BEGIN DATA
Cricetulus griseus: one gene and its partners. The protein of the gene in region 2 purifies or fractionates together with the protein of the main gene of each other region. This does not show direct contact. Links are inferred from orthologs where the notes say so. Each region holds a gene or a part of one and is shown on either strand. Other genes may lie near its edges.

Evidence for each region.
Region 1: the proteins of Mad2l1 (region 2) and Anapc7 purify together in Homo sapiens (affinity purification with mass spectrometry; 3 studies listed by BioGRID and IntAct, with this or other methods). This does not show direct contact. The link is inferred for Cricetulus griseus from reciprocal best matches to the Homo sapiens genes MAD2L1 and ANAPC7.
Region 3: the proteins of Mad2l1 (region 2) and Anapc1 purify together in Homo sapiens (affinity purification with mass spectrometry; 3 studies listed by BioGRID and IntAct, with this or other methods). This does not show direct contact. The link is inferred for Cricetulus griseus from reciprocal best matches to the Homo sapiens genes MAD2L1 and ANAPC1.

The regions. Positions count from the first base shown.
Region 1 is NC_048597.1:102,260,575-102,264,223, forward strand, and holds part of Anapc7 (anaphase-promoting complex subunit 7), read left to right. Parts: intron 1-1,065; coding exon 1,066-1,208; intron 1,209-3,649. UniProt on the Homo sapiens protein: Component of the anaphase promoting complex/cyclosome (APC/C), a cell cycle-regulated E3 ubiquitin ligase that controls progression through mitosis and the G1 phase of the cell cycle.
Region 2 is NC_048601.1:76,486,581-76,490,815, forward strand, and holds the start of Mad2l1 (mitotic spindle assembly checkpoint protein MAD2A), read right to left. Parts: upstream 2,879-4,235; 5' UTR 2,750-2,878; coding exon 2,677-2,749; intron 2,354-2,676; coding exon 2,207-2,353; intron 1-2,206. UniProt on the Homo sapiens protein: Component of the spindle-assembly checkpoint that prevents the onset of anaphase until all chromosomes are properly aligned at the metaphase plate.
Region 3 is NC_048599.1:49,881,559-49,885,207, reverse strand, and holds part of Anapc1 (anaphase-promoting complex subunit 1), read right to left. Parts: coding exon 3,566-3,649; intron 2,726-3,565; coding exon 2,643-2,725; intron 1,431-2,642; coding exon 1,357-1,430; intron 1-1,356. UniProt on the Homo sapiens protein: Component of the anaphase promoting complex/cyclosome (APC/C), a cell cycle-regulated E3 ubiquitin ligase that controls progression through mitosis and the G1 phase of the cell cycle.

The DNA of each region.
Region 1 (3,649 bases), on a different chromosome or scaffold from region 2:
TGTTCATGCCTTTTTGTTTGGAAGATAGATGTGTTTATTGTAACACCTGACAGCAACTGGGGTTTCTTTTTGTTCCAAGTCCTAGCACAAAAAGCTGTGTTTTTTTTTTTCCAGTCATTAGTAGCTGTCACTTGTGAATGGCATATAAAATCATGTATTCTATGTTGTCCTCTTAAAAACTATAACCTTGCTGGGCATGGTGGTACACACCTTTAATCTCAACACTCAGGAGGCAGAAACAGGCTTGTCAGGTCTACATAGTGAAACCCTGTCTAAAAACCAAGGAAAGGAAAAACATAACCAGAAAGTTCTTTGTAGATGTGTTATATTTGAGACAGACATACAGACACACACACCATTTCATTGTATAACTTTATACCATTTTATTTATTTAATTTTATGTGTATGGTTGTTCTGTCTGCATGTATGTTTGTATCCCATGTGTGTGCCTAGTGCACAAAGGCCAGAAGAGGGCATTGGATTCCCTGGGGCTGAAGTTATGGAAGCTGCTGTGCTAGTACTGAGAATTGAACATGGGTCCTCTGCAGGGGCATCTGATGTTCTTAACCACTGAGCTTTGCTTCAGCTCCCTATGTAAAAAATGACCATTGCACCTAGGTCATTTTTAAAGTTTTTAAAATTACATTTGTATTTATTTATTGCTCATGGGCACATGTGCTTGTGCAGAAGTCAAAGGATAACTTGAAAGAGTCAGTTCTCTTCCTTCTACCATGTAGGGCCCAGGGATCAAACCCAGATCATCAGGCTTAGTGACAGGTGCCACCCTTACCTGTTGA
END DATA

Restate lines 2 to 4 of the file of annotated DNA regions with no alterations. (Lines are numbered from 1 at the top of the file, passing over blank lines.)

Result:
Evidence for each region.
Region 1: the proteins of Mad2l1 (region 2) and Anapc7 purify together in Homo sapiens (affinity purification with mass spectrometry; 3 studies listed by BioGRID and IntAct, with this or other methods). This does not show direct contact. The link is inferred for Cricetulus griseus from reciprocal best matches to the Homo sapiens genes MAD2L1 and ANAPC7.
Region 3: the proteins of Mad2l1 (region 2) and Anapc1 purify together in Homo sapiens (affinity purification with mass spectrometry; 3 studies listed by BioGRID and IntAct, with this or other methods). This does not show direct contact. The link is inferred for Cricetulus griseus from reciprocal best matches to the Homo sapiens genes MAD2L1 and ANAPC1.